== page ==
1. re: Veggo

                          You probably *could* get butternut squash in the summer if you knew where to go to get it because winter squashes store incredibly well. And, uniquely enough, winter squash could be as delicious as it was fresh the previous Fall. But the thing is, it's starchy and heavy and it's doubtful anyone would *want* winter squash in the summer. It's just not a good fit and that's a different question than seasonality or locality.

                          1. re: rainey

                            Maybe we could get it from South America. Or Chile.

                          2. re: Veggo

                            I've been able to buy my favorite hard squash, kabocha, year around (mainly in Asian markets).

                          3. re: sr44

                            There's a sort of fallacy at the heart of radical locovorism. While I agree that local seasonal foods are often overlooked, underproduced, and of high quality, I must also ask - should those of us outside the tropics forgo citrus fruit? Or seafood for those of us who don't live on the coast? Olive oil for those of us in an environment unsuitable for olive trees? Wine? Spices? Heck - there are places that cannot produce their own salt.

                            I'm all for the differentiation of foods from different regions and environmental concerns, but there are so many high quality foodstuffs available from outside ones region that strict, uncompromising locovorism becomes an exercise in making a point rather than one strictly concerned with improving the quality of your diet. To say that these things have improved our culinary lives is to speak with blinders on. So much so that I can't say I've ever met anyone who actually subsists entirely on locally grown, raised, and produced foods.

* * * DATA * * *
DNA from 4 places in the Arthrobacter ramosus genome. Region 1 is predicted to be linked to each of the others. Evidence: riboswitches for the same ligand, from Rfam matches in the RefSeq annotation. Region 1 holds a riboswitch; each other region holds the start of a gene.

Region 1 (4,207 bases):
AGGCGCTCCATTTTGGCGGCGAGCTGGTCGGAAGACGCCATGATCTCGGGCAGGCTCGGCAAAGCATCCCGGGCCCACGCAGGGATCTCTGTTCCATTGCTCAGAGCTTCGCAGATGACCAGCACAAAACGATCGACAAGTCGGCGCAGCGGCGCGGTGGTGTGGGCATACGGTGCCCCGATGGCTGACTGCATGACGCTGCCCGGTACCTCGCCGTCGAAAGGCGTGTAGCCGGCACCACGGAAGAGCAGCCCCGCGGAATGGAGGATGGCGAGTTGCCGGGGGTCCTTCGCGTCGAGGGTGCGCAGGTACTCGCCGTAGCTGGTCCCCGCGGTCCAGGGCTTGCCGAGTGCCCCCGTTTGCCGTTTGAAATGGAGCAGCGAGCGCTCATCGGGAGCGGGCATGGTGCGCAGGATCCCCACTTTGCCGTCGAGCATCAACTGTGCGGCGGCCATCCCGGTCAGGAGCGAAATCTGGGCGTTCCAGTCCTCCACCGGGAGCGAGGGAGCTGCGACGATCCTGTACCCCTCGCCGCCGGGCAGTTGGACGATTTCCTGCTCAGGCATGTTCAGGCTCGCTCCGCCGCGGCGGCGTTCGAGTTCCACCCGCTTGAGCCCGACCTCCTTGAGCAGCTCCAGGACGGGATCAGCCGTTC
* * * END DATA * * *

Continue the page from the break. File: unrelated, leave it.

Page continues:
1. re: cowboyardee

                              I could never be a true locavore, although I support local producers quite a bit. I'm not going to forgo citrus and spices for it thought. No way.
                              Ship that good stuff my way.

                          4. re: Veggo

                            Also, having veggies year round, IMO, helps people be better cooks - if you only get a veggie for a few weeks a year, it might take years to master how to cook it. Now we have more practice time! And we need to have better cooking skills to compensate for the lack of quality vegetables.

                      2. Hi Chem,

                        Good question and I look forward to reading the replies.

                        It is hard to say just because of the changes in both technology and attitudes. For example, the advent of the gas grill with a precisely controlled temperature has probably made some people better cooks than in the olden days when gramps cooked over hardwood with a wildly inconsistent temperature. But also, a number of cooks today are better cooks than their moms or grandmoms that overcooked the heck out of food because they falsely assumed that a pink pork loin would sicken their family.

                        If forced to say one way or the other...I would say this generation is better. More knowledge and lessons learned from previous generation's mistakes.

                        1 Reply
                        1. re: Fowler

                          I would say we cook better. Now I do 90% of the cooking at home while my wife does ten. My cooking is different than my mothers or grandmothers as they stayed home and cook do a lot of slow cook type stuff with cheaper cuts of meat. I wish I had the time to cook like they did.